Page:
Case 1993-017f

C. C., n°1993-017f, 4 March 1993
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This case considered whether Article 7 §2 of the law dated January 24, 1977 (“Article 7 §2”) from the Belgian Federal Parliament (governing the protection of consumer health with respect to nutritional foodstuff) or Article 13 of the decree dated December 2, 1982 (“Article 13”) from the Council of the French Community (restricting certain advertising for tobacco products) unconstitutionally gave the State the right to regulate tobacco advertising. This case dealt with the same question about Belgian federalism and jurisdiction to regulate tobacco advertising that the Constitutional Court of Belgium (then-Court of Arbitration) considered in C. C., n°1992-006f, 5 February 1992.

The question was referred to the Court in 1991 in relation to two cases. One cased involved the European Society for Commerce, Advertising, Industry, and Electricity Corporation (“Copel Europe Corporation”) and its use of lighted billboards to advertise tobacco-based products, which was impermissible under the contested provision. The other involved charges against J. Mahieu for presumed infractions of both Article 7 §2 and Article 13 for tobacco-related advertising.

The Council of Ministers argued that the judgment of C. C., n°1992-006f, 5 February 1992 affirmed that matters of tobacco and tobacco-based products fell under the jurisdiction of the Belgian Federal Parliament to regulate for consumer protection and to regulate “nutritional foodstuffs”.

Copel Europe Corporation argued that tobacco was not a nutritional product and that laws regulating tobacco to prevent disease were within the Communities’ jurisdiction over health education. Copel Europe argued that the exception of national prophylactic measures from the Communities’ jurisdiction over health issues should be interpreted narrowly and did not include regulation of tobacco advertising.

The Court reaffirmed its reasoning in C. C., n°1992-006f, 5 February 1992 and held that Article 7 §2 did not exceed the jurisdiction of the Belgian Federal Parliament to regulate for consumer protection. The Court determined that article 5, 1st §, 1, 2 of the special law dated August 8, 1980 (the “special law”), which gave the Community jurisdiction over  “health education as well as the activities and services of preventative medicine, except for national prophylactic measures”, did not empower the Community to regulate or prohibit commercial advertising for the promotion of tobacco. Rather, considering that the preparatory work for Article 7 §2 demonstrated the understanding that tobacco was included in “nutritional foodstuffs”,  the national legislator remained competent to regulate tobacco advertising. The special law denied the Community’s jurisdiction to regulate nutritional foodstuffs.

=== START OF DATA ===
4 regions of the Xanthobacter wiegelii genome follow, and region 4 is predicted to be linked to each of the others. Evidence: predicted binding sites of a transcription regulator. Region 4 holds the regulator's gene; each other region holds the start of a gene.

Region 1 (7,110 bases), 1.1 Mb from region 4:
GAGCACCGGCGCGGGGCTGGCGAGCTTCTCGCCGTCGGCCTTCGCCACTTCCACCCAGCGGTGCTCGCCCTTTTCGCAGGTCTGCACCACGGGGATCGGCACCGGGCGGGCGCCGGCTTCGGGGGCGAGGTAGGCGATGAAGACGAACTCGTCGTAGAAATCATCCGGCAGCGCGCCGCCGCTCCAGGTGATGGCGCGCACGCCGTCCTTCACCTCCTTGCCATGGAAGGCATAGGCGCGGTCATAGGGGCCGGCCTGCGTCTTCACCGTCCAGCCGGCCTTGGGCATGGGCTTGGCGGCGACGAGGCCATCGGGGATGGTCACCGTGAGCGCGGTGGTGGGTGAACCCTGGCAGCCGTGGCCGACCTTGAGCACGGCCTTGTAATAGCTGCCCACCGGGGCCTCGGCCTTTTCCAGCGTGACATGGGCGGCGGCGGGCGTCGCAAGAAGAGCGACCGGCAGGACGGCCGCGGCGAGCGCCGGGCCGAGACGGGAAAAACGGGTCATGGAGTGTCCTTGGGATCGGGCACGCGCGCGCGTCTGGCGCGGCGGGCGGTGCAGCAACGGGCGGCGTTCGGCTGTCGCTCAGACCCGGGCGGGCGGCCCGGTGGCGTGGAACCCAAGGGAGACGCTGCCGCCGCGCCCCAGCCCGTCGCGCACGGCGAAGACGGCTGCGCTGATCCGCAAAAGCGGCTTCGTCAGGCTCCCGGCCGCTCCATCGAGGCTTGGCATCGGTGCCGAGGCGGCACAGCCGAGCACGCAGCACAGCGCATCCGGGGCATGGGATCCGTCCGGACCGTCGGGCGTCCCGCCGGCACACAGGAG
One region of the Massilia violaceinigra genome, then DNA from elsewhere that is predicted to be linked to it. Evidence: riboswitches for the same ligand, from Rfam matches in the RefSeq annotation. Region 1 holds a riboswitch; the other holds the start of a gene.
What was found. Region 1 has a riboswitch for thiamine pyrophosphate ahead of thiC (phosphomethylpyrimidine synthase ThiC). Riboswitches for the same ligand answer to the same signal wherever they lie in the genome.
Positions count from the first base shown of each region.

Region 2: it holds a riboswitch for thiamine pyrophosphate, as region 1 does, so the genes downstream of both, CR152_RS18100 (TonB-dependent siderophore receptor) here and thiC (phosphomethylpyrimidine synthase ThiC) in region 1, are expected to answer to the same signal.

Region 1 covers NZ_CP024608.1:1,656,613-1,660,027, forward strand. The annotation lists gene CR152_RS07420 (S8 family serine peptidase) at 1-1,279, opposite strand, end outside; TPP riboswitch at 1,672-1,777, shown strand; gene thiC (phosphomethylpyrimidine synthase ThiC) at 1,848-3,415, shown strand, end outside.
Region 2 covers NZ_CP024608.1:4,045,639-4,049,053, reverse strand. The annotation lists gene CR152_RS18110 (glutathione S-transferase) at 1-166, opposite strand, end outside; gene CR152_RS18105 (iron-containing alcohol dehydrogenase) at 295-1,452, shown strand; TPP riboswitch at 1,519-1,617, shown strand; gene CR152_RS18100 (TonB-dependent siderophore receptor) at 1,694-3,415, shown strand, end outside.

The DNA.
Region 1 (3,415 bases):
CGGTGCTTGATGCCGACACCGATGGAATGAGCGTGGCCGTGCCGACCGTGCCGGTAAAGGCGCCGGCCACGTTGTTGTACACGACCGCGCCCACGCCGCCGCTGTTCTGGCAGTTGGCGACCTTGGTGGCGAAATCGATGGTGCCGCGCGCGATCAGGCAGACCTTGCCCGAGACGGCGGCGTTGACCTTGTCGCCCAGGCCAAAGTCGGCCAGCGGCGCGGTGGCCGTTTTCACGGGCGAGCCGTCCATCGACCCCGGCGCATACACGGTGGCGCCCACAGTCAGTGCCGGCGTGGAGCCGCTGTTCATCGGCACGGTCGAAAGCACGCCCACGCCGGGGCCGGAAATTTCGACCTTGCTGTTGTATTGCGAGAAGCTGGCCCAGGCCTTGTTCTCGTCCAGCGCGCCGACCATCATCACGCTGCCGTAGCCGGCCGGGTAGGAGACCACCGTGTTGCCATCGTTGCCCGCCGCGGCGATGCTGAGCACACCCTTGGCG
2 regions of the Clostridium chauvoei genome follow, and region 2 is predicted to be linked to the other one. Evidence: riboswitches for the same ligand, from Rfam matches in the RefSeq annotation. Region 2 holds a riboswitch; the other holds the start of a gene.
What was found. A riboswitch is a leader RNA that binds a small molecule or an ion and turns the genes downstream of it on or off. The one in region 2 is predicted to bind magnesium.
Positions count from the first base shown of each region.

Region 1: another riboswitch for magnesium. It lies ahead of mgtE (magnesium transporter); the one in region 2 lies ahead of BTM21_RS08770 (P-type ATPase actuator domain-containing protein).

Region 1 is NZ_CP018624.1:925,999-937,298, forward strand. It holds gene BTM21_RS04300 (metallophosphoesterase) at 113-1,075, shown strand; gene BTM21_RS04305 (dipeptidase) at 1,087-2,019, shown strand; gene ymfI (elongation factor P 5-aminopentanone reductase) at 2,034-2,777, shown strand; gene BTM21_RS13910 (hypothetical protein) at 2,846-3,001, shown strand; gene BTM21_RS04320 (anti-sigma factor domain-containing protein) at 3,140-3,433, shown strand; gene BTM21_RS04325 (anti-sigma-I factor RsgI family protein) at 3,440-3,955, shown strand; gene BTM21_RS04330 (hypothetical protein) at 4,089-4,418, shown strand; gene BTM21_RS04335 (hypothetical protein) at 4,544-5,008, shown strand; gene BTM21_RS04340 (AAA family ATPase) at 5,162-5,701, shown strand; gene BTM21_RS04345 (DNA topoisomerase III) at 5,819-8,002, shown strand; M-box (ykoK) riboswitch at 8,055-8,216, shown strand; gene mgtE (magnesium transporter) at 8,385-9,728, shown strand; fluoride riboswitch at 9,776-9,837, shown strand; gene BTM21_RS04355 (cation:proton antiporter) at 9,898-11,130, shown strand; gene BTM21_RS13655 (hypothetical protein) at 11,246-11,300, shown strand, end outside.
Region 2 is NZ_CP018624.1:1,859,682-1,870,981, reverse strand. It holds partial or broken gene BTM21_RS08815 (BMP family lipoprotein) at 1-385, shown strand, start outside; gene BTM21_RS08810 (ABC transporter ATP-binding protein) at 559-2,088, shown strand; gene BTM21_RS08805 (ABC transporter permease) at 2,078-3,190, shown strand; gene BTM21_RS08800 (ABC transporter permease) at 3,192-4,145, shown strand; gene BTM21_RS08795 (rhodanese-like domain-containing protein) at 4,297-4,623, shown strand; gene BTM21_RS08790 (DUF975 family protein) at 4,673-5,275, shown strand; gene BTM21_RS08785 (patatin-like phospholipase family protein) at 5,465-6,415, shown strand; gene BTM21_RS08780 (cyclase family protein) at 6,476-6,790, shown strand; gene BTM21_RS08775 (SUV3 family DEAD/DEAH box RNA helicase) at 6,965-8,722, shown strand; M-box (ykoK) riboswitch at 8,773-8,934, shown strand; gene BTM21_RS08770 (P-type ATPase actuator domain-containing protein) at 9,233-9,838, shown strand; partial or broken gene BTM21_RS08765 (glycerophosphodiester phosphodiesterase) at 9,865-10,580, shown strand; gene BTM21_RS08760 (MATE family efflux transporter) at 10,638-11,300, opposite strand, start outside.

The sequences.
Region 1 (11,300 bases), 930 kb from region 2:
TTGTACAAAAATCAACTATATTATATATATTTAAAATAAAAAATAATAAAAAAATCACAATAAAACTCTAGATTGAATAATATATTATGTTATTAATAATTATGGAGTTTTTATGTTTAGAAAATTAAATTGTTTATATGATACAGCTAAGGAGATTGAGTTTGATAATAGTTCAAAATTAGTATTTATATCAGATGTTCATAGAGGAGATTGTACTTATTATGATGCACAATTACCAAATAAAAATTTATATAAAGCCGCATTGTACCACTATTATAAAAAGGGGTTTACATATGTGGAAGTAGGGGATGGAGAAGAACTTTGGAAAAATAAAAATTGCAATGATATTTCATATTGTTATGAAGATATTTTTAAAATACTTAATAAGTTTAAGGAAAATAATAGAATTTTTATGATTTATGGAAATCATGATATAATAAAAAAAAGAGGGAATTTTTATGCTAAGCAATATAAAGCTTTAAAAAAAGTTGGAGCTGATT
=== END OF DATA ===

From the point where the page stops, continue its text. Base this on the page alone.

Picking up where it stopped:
Moreover, the Court noted that Article 7 §2 of the law dated January 24, 1977 did not violate Constitutional guarantees of equality and non-discrimination because it singled out tobacco advertisers based on a valid public health objective.

As per the query regarding Article 13, the Court pointed out that this article had been previously annulled by the Court of Arbitration. Thus, the question referred to the Court on this point had been mooted.

“According to article 5, 1st §, 1, 2 of the special law for institutional reforms dated August 8, 1980, the customizable issues intended in article 59bis, § 2bis, of the Constitution include in particular with respect to health policy, ‘health education as well as preventive medical activities and services, with the exception of national prophylaxis measures.’ None of the terms of this list expressly assign the Communities the authority for regulating advertising for tobacco.” (Section 2. B.1)

“What is more, from the preparatory work of the special law, it emerges that if the community authority covers in particular information and health education, the protection of the population, in particular the prevention of cancer, and the improvement of the state of health of the population, either in the framework of health education or by other appropriate means, the special legislator has in particular excluded from community authority the matter of ‘regulation related to nutritional foodstuffs.’ This term designated the subject of the law dated 24, 1977, related to the protection of consumer health with respect to nutritional foodstuffs and other products. Given that at the time when the special law was written, the regulation of advertising for tobacco and similar products was included in what was called the ‘regulation related to nutritional foodstuffs’, there is basis for considering that the national legislator remained competent for regulating advertising pertaining to tobacco products.” (Section 2.B.1)

“Due to the fact that the objective of the legislator is to protect public health, article 7§2 of the law dated January 24, 1977, does not differentiate treatment, which would be contrary to the rules of equality and non-discrimination, which would be contrary to the rules of equality and non-discrimination.” (Section 2.B.2)

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